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Space tourist trains for chance landing in Arctic

Shuttleworth in Star City, Russia, preparing for his trip
Shuttleworth in Star City, Russia, preparing for his trip  


NEW YORK -- Mark Shuttleworth is slated to become the second paying tourist in space on April 25. The South African dotcom millionaire spent some $20 million for the flight on a Russian spacecraft and is currently training near Moscow.

Shuttleworth, 28, joined American Morning with Paula Zahn via satellite Tuesday to talk about his upcoming 10-day trip, which will take him to the international space station.

ZAHN: I recognize the best is yet to come. But has it been worth your investment so far?

SHUTTLEWORTH: It's been an extraordinary experience, Paula, living here for some seven or eight months, having to learn Russian, experiencing the full training program, and working program of the cosmonauts and astronauts here.

And working with the Russian scientists, getting them together with African scientists, and getting the first small steps of a space program off the ground. It's a wonderful time.

ZAHN: You just referenced your training. And I know you had to go through some extensive and exhausting training. What has been the most challenging part of the process for you?

SHUTTLEWORTH: Physically, some of the most challenging stuff was the survival training, the Soyuz, which is a very small compact rocket capsule designed to land in the desert. And generally, they have been pretty accurate about landing on the Kazakh Steppes.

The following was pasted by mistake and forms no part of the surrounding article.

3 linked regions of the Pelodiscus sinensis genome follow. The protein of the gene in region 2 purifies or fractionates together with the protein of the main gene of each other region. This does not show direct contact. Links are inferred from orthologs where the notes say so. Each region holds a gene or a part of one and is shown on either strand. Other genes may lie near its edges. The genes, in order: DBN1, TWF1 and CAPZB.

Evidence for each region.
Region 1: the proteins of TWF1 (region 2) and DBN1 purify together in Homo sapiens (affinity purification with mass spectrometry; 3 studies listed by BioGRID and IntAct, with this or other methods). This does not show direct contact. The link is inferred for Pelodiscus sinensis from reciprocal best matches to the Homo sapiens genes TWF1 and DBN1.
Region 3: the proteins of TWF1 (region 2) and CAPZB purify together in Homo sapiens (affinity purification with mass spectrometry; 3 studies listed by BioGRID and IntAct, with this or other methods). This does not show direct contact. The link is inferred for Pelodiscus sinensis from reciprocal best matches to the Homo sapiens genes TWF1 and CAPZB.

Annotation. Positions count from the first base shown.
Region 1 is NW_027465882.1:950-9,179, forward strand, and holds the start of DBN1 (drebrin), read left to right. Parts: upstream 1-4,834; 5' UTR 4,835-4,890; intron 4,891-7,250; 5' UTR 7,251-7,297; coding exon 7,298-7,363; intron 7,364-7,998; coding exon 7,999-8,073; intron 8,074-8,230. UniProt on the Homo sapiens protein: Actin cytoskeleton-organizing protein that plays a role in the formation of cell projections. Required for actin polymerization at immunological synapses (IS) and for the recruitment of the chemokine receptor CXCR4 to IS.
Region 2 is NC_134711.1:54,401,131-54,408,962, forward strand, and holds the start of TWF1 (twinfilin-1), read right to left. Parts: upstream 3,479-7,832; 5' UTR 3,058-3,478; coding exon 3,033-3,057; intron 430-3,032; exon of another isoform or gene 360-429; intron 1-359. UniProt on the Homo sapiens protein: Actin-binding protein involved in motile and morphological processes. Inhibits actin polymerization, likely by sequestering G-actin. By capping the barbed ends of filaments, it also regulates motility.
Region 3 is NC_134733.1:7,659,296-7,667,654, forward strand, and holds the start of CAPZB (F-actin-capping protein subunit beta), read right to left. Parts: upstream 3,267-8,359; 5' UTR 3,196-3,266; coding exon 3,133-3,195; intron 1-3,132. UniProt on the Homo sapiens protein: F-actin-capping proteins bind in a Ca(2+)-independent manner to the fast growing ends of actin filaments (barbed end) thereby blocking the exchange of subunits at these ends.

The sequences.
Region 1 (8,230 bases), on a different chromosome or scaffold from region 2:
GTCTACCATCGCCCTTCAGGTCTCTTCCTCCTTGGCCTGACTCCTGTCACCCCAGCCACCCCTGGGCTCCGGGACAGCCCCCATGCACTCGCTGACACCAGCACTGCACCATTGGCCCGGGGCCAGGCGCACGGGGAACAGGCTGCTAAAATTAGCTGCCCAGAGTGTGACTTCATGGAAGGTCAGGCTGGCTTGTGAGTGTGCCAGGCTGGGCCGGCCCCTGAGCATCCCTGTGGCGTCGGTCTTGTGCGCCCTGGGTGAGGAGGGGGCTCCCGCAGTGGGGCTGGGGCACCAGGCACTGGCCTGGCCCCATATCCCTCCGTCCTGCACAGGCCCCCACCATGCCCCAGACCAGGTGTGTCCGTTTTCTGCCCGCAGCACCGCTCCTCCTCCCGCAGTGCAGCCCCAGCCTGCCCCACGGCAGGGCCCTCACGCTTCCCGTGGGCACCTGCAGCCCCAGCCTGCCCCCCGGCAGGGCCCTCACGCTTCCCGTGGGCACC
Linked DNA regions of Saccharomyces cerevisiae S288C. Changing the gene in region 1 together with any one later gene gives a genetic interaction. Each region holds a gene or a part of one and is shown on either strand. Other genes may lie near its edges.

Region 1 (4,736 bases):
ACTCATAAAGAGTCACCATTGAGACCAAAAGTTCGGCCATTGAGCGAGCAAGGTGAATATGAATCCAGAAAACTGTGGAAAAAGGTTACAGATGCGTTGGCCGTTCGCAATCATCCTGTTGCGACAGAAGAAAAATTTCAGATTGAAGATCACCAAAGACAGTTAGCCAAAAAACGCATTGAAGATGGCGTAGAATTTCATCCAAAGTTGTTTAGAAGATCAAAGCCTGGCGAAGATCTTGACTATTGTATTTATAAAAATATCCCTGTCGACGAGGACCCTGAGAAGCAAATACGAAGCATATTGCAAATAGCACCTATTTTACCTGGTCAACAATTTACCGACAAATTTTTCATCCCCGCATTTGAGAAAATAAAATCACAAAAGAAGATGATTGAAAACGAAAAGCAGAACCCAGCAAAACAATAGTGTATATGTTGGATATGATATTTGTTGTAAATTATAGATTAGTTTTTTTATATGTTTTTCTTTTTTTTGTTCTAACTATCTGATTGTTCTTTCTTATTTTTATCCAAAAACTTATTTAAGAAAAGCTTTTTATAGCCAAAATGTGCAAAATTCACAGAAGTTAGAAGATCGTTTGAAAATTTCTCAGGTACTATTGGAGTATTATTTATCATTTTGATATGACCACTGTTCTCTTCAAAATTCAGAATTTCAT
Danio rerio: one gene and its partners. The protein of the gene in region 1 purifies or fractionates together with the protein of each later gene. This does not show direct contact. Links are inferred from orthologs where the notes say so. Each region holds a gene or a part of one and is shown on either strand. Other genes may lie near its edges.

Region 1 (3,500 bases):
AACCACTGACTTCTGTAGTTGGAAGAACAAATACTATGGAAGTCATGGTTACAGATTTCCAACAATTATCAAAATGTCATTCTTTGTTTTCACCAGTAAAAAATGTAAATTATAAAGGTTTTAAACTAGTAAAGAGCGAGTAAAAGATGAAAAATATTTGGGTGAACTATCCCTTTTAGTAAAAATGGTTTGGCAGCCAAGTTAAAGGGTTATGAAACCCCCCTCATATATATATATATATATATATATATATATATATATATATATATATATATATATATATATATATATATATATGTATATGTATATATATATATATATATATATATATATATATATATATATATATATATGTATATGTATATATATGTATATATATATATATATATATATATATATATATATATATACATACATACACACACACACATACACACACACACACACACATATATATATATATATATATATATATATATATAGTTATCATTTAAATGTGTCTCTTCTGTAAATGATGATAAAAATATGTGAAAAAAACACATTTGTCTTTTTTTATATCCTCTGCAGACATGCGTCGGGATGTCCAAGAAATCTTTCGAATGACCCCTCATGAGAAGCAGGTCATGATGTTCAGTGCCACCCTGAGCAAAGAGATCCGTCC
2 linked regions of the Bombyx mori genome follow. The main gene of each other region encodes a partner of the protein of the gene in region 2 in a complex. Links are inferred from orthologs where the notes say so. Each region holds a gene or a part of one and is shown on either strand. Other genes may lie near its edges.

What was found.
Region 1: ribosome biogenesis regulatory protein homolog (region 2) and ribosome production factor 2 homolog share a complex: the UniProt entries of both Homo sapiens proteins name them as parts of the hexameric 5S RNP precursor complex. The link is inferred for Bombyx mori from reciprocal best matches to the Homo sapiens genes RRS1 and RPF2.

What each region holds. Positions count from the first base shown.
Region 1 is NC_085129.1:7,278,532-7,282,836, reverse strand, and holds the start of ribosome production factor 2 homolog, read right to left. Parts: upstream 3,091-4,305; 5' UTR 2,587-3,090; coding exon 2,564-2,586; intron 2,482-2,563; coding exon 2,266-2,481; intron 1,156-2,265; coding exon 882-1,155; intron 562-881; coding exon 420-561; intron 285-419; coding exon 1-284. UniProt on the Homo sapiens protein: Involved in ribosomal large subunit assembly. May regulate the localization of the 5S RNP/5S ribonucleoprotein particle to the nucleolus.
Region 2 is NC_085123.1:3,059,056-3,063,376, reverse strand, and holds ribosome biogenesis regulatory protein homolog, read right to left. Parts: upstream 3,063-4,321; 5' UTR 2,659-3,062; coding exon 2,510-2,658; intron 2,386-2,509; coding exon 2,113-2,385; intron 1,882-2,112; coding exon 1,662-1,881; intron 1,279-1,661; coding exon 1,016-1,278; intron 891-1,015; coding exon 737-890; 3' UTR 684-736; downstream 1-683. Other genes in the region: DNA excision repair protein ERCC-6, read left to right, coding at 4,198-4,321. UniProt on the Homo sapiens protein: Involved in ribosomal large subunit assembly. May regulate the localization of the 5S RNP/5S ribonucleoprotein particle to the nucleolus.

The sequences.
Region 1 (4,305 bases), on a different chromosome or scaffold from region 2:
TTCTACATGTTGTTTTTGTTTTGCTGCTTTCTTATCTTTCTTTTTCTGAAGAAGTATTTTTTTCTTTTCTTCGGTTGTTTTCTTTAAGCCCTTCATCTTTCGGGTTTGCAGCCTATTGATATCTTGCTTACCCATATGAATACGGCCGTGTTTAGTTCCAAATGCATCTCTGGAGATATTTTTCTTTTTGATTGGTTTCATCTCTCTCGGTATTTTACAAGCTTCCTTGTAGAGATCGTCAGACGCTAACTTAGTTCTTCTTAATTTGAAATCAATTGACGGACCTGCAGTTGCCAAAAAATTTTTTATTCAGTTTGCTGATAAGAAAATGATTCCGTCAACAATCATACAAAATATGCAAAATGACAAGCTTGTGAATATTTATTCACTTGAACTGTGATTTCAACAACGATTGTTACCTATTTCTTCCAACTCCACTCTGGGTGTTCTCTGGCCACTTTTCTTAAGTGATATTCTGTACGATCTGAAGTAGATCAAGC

But it contains survival equipment and procedures in case we should land in the ocean or in an Arctic climate in Siberia or in Canada, and we have to train for all of those eventualities. Some of the toughest training was training for a Soyuz landing in the ocean and survival in the forest in an Arctic environment.

We also had a lot of very Russian training designed to toughen up the body for some of the stresses of space, designed to induce motion sickness and get people comfortable with working effectively under stressful conditions while they're very sick. So those were tough physically.

ZAHN: Are you ready?

SHUTTLEWORTH: I think I'm as ready as I'll ever be. We're all surprisingly calm this close to the day. We've worked very, very hard for a long time. Final certification was last week. And there were tremendous celebrations after that. And now we're in a sort of calming down and preparation phase, getting psychologically prepared.

ZAHN: When Dennis Tito, who is considered the first tourist in space, attempted to do this, he didn't have much luck with access to the American part of the space station. What kind of cooperation do you expect from NASA?

SHUTTLEWORTH: One of the big things that I hope to achieve in this project was to show that public and private interests could work together for mutual benefit. And so my team worked very, very hard to build constructive relationships with the European Space Agency, as well as NASA. And I must say my experience has been constructive.

Obviously, it's a large organization, NASA in particular has a very large organization. People work there for the passion and joy of what they do. They have diverse views, and they hold those views very strongly.

But we were able to conclude a formal relationship. I trained in Houston, which was a very interesting contrast with training here in Star City. And we concluded a contract, I think for the first time, which will formalize the relationship and give me the ability to use some of the remarkable technology NASA has up there for educational and science purposes. I was very pleased with that.

ZAHN: We look forward to following your mission, Mark Shuttleworth. I secretly wish that I would be one of those who attempt it someday. Our thoughts will be with you and continued good luck with the training.